11. Thermal Analysis of Solar Panels

    Science.gov (United States)

    Barth, Nicolas; de Correia, João Pedro Magalhães; Ahzi, Saïd; Khaleel, Mohammad Ahmed

    In this work, we propose to analyze the thermal behavior of PV panels using finite element simulations (FEM). We applied this analysis to compute the temperature distribution in a PV panel BP 350 subjected to different atmospheric conditions. This analysis takes into account existing formulations in the literature and, based on NOCT conditions, meteorological data was used to validate our approach for different wind speed and solar irradiance. The electrical performance of the PV panel was also studied. The proposed 2D FEM analysis is applied to different region's climates and was also used to consider the role of thermal inertia on the optimization of the PV device efficiency.

  12. Experimental and theoretical studies into the stress-strain state of the purlin supported by sandwich panels

    Directory of Open Access Journals (Sweden)

    Danilov Aleksandr Ivanovich

    2014-12-01

    Full Text Available In the article, the co-authors analyze the findings of the experimental and theoretical studies into the real behaviour of a thin-walled cold-formed purlin as part of the roof structure made of sandwich panels. The roof structure fragment was tested; displacements and stresses, that the purlin was exposed to, were identified in respect of each loading increment. NASTRAN software was employed to perform the numerical analysis of the roof structure, pre-exposed to experimental tests, in the geometrically and physically non-linear setting. The finite element model, generated as a result (the numerical analysis pattern, is sufficiently well-set, given the proposed grid of elements, and it ensures reasonably trustworthy results. The diagrams describing the stress/displacement to the load ratio and obtained numerically are consistent with those generated experimentally. The gap between the critical loading values reaches 4%. Analytical and experimental findings demonstrate their close conformity, and this fact may justify the application of the numerical model, generated within the framework of this research project, in the course of any further research actions. The co-authors have identified that the exhaustion of the bearing capacity occurs due to the loss of the buckling resistance as a result of the lateral torsional buckling.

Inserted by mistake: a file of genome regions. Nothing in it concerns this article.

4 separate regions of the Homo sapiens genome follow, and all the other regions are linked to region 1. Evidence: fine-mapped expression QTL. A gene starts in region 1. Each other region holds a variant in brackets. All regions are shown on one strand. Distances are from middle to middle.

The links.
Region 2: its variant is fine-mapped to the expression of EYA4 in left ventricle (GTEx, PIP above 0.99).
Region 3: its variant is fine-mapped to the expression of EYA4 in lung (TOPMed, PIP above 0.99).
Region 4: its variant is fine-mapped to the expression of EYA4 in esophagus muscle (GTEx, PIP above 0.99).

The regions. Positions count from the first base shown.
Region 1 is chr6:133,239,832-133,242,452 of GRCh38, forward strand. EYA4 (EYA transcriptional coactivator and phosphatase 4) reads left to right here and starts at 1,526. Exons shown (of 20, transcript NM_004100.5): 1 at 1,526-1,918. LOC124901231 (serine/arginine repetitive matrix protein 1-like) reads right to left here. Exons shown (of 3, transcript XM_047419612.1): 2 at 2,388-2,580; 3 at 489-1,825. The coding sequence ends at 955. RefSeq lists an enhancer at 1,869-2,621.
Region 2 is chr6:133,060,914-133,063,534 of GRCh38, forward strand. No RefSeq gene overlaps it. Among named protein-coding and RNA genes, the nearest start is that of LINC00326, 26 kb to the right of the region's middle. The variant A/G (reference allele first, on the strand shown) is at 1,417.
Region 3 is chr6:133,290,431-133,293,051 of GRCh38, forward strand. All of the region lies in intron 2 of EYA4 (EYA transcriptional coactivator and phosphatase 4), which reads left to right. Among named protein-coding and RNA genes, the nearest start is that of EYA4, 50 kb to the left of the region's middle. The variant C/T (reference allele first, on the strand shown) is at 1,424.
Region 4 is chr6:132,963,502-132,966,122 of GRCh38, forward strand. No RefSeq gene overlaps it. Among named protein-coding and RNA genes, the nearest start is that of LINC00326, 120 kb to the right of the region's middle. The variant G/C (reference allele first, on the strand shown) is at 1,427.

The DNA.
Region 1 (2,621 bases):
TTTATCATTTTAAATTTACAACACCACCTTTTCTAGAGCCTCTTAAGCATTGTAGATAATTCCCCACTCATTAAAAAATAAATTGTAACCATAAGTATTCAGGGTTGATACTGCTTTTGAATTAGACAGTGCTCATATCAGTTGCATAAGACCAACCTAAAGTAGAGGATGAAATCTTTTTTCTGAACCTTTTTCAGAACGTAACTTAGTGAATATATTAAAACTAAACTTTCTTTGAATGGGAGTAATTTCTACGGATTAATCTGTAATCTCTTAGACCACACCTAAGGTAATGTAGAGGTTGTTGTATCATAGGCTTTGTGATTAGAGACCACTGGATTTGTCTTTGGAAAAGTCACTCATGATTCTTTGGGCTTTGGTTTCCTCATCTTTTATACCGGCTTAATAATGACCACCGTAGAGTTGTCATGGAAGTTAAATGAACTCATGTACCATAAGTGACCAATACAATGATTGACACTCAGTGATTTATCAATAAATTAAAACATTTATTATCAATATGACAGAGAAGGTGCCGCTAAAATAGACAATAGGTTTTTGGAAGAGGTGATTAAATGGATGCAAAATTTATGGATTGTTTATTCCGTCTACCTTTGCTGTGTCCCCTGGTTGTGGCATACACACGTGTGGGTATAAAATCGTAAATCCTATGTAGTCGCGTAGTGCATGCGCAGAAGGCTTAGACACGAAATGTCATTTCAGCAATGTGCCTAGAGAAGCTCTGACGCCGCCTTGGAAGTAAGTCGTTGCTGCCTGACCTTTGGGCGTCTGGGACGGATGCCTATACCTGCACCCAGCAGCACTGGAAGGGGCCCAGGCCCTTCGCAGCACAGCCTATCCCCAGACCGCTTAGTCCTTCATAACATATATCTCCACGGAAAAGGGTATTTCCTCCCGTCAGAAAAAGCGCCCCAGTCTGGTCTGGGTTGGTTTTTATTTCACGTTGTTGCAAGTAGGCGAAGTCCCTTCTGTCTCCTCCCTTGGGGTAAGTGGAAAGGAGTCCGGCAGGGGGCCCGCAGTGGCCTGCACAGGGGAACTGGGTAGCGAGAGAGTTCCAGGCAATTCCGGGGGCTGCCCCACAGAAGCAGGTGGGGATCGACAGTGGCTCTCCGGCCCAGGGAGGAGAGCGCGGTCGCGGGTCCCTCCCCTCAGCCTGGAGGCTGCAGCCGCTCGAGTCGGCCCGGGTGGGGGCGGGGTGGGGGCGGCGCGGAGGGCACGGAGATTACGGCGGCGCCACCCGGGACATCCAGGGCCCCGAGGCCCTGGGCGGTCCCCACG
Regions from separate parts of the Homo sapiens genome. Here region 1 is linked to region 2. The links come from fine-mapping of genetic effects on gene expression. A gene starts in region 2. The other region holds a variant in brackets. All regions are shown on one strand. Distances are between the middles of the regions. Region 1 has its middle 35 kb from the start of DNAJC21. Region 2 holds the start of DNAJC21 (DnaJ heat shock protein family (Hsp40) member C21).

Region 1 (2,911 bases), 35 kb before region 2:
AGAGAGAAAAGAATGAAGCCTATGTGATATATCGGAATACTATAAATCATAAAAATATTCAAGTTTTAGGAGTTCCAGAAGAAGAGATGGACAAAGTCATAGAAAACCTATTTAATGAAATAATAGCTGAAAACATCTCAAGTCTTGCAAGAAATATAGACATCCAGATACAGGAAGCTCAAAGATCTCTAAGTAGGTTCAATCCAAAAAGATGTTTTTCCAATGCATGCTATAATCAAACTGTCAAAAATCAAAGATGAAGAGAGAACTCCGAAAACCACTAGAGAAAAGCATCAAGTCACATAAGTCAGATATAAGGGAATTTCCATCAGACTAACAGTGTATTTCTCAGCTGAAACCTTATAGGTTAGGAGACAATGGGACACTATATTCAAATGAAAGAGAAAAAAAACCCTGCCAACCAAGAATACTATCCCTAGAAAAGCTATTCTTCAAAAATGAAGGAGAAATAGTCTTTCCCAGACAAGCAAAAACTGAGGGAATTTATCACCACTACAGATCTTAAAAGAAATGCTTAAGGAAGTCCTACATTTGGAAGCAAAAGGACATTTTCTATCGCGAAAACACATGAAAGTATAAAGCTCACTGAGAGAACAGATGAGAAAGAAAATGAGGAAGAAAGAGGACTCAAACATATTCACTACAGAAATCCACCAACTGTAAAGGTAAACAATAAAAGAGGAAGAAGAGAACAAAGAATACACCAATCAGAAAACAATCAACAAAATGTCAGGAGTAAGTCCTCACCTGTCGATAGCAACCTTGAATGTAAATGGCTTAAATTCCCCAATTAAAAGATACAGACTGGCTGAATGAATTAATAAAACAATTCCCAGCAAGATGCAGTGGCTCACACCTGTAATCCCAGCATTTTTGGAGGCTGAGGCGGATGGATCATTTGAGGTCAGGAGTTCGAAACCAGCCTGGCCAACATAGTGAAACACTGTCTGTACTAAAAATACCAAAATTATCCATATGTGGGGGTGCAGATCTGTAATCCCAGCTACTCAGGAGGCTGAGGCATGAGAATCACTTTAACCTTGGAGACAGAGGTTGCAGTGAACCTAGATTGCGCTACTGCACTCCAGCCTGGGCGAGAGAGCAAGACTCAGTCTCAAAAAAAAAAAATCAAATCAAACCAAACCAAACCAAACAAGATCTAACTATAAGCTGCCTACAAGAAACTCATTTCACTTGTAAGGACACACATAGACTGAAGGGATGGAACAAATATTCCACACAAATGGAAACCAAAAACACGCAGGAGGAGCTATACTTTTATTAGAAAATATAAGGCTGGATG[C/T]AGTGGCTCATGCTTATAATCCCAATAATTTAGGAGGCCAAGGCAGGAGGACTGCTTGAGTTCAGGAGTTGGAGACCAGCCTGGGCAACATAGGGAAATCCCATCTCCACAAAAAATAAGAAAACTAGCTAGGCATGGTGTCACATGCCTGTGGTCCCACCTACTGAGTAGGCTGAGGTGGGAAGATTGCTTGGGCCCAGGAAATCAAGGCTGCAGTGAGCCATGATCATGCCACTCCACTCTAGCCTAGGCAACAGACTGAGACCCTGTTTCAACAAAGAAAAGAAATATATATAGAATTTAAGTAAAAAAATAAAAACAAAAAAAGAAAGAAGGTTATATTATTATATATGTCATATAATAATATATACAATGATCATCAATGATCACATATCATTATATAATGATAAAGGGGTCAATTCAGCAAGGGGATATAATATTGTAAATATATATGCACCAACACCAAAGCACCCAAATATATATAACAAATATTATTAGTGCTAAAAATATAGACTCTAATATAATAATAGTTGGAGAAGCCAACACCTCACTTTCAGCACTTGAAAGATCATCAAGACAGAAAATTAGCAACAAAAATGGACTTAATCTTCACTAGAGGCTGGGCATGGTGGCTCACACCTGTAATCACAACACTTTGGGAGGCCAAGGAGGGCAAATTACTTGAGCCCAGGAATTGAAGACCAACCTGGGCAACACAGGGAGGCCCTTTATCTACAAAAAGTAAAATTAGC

13. Do Transient Electrodynamic Processes Support Enhanced Neutral Mass Densities in Earth's Cusp-Region Thermosphere via Divergent Upward Winds?

    Science.gov (United States)

    Conde, M.; Larsen, M. F.; Troyer, R.; Gillespie, D.; Kosch, M.

    2017-12-01

    Satellite accelerometer measurements show that Earth's thermosphere contains two substantial and permanent regions of enhanced mass density that are located at around 400 km altitude near the footprints of the north and south geomagnetic cusps. The additional mass in these regions must be supported against gravity, which requires that similarly localized perturbations must occur in one or more of the other fields (beyond mass density) that appear in the momentum conservation equation for the thermospheric neutral fluid. However more than a decade after the density enhancements were first discovered, there are still no observations of any other corresponding perturbations to terms appearing directly in this equation that would indicate what is supporting the extra mass. To date, most candidate mechanisms involve high-altitude transient electrodynamic heating (at 250 km and above) that drives upwelling and associated horizontal divergence. Indeed, there are very few viable mechanisms that don't ultimately cause substantial localized neutral wind perturbations to occur near the density anomalies. Thus, we report here on a study to search for signatures of these localized perturbations in winds, using several data sources. These are the WATS instrument that flew aboard the DE-2 spacecraft, the C-REX-1 rocket flight through the CUSP in 2014, and two ground-based Fabry-Perot instruments that are located in Antarctica at latitudes that pass under the geomagnetic cusps - i.e. at McMurdo and South Pole stations. Using these data, we will present both climatological averages and also individual case studies to illustrate what localized signatures occur (if any) in the neutral wind fields near the cusp-region density anomalies.